Psychiatric Disorder

In the chaos of the ER, patients with mental or behavioral problems receive scant attention

One Sunday evening, Eileen Stratton (not her real name) found herself sobbing uncontrollably for no apparent reason. "I was shaking, my heart felt weird, I was getting very agitated and very upset." She called her therapist, who was out of town, and then her medical doctor, because she has a history of rapid heartbeat. The doctor's partner took the call and agreed that she should go to the emergency room.

Stratton drove herself 45 minutes to Jewish Hospital. They shuttled her over to the Barnes ER, accompanied by a silent young man. When they arrived, families were clustered around the desk, and the nurse was visibly harried. The young man, eager to depart, pressed Stratton's papers on the nurse. "Shit!" she snapped. "Can't you see I'm busy?"

He tossed the papers on the desk and left, says Stratton. The nurse yelled at the families, "Look, if you don't want to get run over, you better move, because I've got helicopters coming in!" Another nurse came out, and Stratton got the impression the two were fighting. She sat down, still shaking, amid the general turmoil.

Three hours later, her name was called on the PA. She hesitated at a sign that read, "Stop Here for Security." Stratton says that she "stood there with my heart beating like it was coming out of my chest. Two guards were standing around eating sandwiches. Finally one said, 'Go ahead.'

"A young nurse took my blood pressure and asked why I was there. I said, 'I don't know how to identify it -- my heart's racing, I feel overwhelmed, I've been crying uncontrollably. I'm on medication for my heart, so I don't know if I'm having a drug reaction.' She said, 'Oh, depression.'"

Stratton heard another staff person, walking by a man who thought he was having a heart attack, loudly describe an accident victim across the room as "just about the grossest thing I've ever seen." Meanwhile, a nurse was yelling directions for suppositories at a frail, elderly woman in a wheelchair: "'You put 'em where you poop!' Another woman wet her bed and was crying that she was all wet and they were complaining about her. There was no dignity."

Later Stratton overheard someone call, "Anybody seen the depressed lady yet?" but she says it wasn't until 6:15 the next morning when a psychiatrist showed up and asked brusquely, "What is your problem?"

"We were out in the middle of everybody, too, so I'm only glad I didn't have to have suppositories," she says ruefully. "I tried to explain, and he said, 'This is an emergency room.' I said, 'I see that.' He said, 'Well, are you going to kill yourself?' I said, 'I don't think so, but I don't know what that would feel like. My father committed suicide and -- ' He said, 'I don't really have time to talk to you here. You need to find yourself a psychiatrist who has time to fit you in.' Then he said, 'You must be very tired. You look tired. I'm going to prescribe sleeping pills for you,' and came back with two weeks' worth." (She later learned they were anti-depressants, which can help with sleep.)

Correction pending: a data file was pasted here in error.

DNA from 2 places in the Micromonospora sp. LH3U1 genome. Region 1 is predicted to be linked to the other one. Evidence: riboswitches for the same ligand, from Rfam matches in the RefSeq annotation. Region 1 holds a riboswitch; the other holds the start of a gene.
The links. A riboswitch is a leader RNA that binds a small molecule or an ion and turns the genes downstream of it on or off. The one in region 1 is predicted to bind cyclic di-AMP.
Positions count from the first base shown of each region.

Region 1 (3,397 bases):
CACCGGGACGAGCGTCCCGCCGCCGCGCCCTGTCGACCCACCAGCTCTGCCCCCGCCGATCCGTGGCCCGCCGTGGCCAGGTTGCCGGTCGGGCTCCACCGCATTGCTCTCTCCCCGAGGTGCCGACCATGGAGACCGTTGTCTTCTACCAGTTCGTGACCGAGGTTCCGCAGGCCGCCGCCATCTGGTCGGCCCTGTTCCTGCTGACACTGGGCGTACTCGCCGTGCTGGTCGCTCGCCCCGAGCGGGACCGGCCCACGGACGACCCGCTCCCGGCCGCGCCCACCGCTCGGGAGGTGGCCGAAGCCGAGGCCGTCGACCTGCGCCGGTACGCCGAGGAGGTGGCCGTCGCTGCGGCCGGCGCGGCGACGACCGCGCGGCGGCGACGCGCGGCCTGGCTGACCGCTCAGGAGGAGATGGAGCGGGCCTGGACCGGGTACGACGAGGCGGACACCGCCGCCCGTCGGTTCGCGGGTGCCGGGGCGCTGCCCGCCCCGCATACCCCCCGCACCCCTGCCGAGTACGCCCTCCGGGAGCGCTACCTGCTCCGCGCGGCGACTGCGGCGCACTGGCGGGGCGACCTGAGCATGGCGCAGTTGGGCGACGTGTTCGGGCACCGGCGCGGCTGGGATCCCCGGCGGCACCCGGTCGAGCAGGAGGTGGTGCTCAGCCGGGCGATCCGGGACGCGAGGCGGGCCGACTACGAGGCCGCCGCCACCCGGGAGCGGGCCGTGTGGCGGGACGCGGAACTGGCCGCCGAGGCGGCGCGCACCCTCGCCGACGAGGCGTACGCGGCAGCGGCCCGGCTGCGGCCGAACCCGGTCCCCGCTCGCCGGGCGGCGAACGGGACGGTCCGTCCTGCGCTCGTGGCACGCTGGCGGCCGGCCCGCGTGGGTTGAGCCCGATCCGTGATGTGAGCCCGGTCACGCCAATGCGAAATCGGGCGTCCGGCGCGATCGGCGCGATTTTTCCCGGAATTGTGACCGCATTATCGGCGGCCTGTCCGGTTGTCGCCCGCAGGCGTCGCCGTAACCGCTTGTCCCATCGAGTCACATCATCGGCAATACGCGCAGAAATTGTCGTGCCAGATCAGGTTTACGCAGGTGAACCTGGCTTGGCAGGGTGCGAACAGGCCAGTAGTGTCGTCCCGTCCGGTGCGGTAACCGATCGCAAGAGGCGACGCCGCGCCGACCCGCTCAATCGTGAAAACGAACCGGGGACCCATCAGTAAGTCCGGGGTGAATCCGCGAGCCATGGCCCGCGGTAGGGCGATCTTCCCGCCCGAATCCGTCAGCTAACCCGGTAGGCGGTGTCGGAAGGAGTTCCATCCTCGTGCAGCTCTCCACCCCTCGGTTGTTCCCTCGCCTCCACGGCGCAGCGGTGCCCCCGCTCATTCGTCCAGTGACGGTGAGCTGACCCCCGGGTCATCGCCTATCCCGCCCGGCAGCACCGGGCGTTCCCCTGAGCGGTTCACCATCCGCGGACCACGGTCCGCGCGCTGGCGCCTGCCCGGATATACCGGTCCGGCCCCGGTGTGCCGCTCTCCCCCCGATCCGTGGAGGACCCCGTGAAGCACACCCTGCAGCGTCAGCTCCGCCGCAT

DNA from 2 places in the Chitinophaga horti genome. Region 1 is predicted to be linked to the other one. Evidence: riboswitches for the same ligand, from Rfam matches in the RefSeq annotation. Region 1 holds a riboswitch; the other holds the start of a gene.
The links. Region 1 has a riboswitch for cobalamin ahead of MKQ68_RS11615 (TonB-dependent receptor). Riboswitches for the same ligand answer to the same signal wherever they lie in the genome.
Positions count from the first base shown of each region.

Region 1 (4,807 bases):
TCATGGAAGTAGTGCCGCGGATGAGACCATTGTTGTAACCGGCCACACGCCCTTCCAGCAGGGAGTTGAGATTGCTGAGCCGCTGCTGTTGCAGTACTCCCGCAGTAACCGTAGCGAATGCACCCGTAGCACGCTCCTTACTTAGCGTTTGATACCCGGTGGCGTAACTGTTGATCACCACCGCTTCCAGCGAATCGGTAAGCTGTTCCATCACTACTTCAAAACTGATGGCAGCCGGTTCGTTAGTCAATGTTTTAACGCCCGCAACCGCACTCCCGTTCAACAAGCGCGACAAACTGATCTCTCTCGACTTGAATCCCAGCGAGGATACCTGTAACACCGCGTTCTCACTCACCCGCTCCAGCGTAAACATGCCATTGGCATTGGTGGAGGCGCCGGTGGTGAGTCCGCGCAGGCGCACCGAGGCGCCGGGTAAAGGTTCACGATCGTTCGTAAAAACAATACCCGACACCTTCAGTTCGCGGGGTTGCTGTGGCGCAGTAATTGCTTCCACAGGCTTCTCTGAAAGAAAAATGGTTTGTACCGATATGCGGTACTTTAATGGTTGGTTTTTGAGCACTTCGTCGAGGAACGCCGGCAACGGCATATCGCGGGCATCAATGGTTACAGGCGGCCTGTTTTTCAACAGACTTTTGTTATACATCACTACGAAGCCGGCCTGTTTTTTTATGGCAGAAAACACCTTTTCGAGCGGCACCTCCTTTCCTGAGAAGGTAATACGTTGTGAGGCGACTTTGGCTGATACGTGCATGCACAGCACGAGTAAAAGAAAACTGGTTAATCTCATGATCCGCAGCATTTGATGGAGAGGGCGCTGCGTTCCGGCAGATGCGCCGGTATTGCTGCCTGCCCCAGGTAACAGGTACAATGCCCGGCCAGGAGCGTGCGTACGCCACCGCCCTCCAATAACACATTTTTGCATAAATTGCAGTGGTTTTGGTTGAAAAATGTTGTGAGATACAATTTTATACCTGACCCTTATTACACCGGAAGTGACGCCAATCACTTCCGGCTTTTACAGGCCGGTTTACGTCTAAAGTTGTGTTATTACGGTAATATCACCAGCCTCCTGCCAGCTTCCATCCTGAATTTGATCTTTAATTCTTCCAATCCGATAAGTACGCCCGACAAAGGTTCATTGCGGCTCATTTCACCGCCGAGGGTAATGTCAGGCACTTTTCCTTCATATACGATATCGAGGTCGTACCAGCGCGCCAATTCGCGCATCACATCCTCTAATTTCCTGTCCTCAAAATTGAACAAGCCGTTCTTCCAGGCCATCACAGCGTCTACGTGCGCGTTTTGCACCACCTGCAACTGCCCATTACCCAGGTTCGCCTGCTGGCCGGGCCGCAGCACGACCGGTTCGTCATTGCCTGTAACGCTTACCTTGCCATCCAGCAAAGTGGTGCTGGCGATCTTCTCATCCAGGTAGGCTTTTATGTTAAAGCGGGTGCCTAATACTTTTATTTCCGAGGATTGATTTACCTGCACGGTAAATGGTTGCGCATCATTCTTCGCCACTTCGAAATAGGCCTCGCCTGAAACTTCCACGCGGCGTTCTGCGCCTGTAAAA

"He couldn't wait to get rid of me," sums up Stratton. "I'm bright enough to know weekend nights are probably terrible there, and I realize I don't have a gunshot wound or a broken neck. I'm not trying to be pushy. But it was almost like people were laughing at the patients. They were totally detached, and everyone was telling you how busy they were, but there were still people standing around visiting. Like it's their territory, and they don't really want you there." She went home more shaken than before, and all she could think was, "We are getting to be such a cruel society."

"A hospital emergency ward can be as loud as a Spice Girls concert and just about as soothing."

-- Health magazine, December 1998

ER trips are hellish, no matter what. "It's difficult to do a lot of niceties down there," says Dr. Laura K. Sherman, chief psychiatry resident at Barnes. "People are dying." Still, she'd hate to see a separate ER for psychiatric cases, because she's tired of psych patients' not getting full medical care.

"It would be nice to have more space, so we'd have a quiet area," she says. "Barnes is building a bigger ER." Quiet would help; so would some basic kindness. Any chance of a pastoral-care or social worker helping out with that? "It's almost impossible," Sherman replies. "They are typically very busy doing things like telling people that their loved one is dying. And to make that determination of 'Hey, maybe we can have someone go back and sit with this person' -- well, triage would have to do that, and I don't think that's really part of their job."

Should Eileen Stratton have simply stayed home? "Oh, no," Sherman says. "My philosophy is, if you don't know where to go, err on the safe side and go to the ER. Someone might be shaky and vulnerable, but, damn, they might also be suicidal. It's very difficult to know." Does all the stress, anxiety, bloody trauma and fatigue ever destabilize them further? "There is no way of gauging that," she shrugs helplessly.

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